Arjune's primary aim is to revitalise academic epileptology in Oxford. He is interested in cognitive, psychological and psychosocial difficulties in patients with epilepsy. He continues to delineate pathways that may cause neurodegeneration in epilepsy, aiming to develop treatments that may ameliorate both seizures and the co-morbidities that so commonly associate with epilepsy.
- Consultant Neurologist
- BRC Senior Research Fellow
Arjune trained at the University of Oxford, studying at Corpus Christi College. In his first summer in Oxford he completed a placement with Professor Simon Shorvon at The Institute of Neurology which essentially initiated all that has followed. Having completed an intercalated degree in Physiological Science, including a dissertation with Professor Colin Blakemore, he went to clinical school in Oxford before beginning medical training initially in Oxford and then in London.
In London, Arjune was trained predominantly at The Royal London Hospital and the National Hospital and undertook his PhD with the Department of Clinical and Experimental Epilepsy at Queen Square, sponsored by the MRC and the Guarantors of Brain, studying the molecular basis of neuronal loss in refractory epilepsy. Having completed Specialist Training and a Locum Consultant Posting at The National Hospital, he then went to Sydney during 2012, predominantly to learn to read Video-EEG during an Epilepsy Fellowship with Professor Ernie Somerville.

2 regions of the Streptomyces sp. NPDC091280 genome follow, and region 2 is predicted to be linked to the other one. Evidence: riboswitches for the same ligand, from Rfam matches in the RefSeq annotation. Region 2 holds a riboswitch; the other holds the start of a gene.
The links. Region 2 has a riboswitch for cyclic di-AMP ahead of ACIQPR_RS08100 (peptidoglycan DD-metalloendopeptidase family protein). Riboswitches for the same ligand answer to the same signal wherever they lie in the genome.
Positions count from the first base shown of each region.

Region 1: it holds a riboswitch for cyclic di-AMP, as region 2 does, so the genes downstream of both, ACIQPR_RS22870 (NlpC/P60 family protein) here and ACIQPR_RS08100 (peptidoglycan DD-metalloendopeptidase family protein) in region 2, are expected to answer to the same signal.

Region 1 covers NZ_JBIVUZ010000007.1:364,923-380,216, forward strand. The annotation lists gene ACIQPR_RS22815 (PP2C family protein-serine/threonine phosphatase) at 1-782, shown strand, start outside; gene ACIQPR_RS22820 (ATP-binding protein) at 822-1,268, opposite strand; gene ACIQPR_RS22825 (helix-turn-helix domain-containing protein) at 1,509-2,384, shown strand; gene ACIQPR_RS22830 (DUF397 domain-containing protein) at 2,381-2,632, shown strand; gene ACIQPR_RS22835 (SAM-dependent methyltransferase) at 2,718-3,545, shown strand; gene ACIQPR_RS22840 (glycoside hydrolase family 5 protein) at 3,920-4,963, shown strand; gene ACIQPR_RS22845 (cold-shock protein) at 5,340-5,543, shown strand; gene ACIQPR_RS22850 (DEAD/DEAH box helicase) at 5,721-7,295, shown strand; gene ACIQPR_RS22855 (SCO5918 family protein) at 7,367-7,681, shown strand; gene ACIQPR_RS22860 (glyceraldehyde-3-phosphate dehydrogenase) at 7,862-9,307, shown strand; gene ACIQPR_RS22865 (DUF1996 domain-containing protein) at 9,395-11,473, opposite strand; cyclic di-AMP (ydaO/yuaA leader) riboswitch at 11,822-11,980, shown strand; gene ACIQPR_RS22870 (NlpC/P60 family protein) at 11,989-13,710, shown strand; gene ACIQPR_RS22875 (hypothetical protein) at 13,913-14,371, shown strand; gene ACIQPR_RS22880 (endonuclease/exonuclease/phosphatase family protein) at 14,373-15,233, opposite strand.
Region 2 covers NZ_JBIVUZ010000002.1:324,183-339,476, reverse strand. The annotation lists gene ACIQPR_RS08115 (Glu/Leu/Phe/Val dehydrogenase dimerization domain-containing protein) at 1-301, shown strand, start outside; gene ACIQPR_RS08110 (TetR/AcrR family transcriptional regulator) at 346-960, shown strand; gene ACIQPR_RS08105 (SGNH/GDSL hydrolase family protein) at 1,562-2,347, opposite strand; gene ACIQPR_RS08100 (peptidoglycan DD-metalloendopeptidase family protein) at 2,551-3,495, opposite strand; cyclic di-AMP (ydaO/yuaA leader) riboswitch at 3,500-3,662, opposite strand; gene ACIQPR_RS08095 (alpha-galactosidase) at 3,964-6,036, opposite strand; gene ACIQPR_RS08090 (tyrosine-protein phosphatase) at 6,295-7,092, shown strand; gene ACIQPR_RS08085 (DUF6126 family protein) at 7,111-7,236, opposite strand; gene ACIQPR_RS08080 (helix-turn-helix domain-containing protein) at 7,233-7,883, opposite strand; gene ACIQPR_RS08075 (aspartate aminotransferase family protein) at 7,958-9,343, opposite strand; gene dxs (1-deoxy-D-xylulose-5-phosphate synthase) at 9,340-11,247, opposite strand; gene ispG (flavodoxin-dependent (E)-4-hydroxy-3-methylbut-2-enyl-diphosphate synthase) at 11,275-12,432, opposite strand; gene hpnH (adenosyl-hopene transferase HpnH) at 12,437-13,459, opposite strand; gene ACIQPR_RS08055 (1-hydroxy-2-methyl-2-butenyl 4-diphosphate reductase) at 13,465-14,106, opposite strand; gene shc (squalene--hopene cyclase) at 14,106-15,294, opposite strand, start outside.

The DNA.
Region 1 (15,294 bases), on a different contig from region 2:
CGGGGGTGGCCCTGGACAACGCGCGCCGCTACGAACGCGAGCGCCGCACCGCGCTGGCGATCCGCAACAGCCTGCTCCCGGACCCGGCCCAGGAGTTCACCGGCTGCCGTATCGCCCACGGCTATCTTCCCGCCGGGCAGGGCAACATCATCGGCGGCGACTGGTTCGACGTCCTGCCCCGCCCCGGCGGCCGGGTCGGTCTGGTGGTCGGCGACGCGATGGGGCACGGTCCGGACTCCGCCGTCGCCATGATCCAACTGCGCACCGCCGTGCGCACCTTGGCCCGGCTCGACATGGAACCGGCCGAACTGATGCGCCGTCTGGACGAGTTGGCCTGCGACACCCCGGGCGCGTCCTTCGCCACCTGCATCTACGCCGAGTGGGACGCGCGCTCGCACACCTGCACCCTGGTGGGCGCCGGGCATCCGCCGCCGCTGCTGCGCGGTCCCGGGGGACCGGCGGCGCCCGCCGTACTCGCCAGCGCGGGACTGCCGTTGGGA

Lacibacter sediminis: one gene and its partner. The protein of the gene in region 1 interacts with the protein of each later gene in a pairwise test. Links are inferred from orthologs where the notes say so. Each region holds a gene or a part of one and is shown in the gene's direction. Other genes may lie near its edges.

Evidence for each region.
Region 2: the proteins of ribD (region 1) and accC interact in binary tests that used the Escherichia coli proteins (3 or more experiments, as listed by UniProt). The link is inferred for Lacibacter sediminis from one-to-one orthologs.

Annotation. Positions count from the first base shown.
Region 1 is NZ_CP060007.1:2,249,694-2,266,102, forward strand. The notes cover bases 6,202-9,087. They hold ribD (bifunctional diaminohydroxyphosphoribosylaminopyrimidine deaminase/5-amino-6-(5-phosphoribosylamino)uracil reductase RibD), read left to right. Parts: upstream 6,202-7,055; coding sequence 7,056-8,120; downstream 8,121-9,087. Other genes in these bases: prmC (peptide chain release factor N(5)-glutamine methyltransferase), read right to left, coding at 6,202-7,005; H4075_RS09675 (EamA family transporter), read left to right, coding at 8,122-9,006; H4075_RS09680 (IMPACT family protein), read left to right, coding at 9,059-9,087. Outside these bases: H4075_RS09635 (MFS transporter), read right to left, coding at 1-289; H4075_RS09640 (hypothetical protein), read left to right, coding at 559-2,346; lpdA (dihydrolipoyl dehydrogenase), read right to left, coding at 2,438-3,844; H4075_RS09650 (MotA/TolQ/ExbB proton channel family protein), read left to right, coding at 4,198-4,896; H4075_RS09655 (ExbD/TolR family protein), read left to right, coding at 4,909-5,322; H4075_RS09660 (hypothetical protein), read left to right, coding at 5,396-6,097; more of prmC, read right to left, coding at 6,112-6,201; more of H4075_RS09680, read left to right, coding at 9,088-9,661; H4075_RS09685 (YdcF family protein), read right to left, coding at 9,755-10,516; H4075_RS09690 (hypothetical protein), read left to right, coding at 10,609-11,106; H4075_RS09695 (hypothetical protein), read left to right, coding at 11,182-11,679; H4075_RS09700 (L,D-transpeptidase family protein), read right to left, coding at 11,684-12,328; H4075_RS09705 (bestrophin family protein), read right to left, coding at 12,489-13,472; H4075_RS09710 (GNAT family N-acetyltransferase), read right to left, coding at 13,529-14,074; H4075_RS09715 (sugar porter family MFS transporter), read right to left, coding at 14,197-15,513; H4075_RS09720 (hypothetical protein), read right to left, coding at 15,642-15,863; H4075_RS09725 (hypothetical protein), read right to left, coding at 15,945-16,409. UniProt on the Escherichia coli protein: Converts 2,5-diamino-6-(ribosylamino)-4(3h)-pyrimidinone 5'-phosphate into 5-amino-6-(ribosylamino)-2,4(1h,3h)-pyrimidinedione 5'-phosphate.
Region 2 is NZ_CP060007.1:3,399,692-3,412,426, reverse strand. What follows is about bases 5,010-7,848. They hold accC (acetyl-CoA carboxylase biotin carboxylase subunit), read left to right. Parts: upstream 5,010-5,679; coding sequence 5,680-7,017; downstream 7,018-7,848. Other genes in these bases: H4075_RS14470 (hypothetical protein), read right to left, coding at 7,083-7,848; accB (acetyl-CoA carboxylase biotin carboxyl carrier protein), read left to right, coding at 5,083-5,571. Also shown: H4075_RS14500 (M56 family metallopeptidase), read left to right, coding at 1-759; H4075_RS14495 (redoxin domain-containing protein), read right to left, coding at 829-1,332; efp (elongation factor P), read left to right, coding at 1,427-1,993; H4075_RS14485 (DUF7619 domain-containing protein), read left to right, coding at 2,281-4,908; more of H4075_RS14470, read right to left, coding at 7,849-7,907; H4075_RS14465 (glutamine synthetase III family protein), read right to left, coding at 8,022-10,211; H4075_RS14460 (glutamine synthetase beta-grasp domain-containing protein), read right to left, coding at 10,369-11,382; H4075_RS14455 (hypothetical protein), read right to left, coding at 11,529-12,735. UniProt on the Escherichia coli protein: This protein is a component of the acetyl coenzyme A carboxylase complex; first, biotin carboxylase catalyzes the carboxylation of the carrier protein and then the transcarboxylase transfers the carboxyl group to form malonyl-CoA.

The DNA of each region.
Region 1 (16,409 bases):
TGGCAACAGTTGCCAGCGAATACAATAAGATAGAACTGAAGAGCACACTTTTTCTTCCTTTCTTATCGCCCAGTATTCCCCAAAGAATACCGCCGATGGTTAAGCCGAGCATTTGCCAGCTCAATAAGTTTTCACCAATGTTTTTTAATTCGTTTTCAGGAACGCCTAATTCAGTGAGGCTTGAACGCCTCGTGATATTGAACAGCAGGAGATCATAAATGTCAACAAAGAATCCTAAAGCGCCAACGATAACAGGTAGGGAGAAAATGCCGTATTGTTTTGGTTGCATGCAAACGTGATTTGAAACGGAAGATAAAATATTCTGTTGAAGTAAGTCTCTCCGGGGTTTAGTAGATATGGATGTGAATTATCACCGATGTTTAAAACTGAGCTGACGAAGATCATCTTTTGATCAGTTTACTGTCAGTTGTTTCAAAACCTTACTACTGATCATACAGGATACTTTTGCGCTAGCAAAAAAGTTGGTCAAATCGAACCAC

Arjune is now appointed as Consultant Neurologist at The John Radcliffe Hospital, NIHR BRC Senior Research Fellow in Epileptology and is Head of the Oxford Epilepsy Research Group
Comparing neurostimulation technologies in refractory focal-onset epilepsy.
Gooneratne IK. et al, (2016), J Neurol Neurosurg Psychiatry, 87, 1174 - 1182
The psychosocial impact of epilepsy on marriage: A narrative review.
Kinariwalla N. and Sen A., (2016), Epilepsy Behav, 63, 34 - 41
A 41-year-old woman with acute weakness and encephalopathy associated with MOG antibodies.
Morris KA. et al, (2015), Neurol Neuroimmunol Neuroinflamm, 2
Longitudinally extensive spinal cord infarction in CADASIL.
Hinze S. et al, (2015), Pract Neurol, 15, 60 - 62
YouTube as a potential learning tool to help distinguish tonic–clonic seizures from nonepileptic attacks
Muhammed L. et al, (2014), Epilepsy & Behavior, 37, 221 - 226
Current Major Grants Awarded
'The immunological basis of pharmacoresistance in epilepsy' PIs: Arjune Sen, Sarosh Irani, Julian Knight. Funder: UCB Pharma £1.3M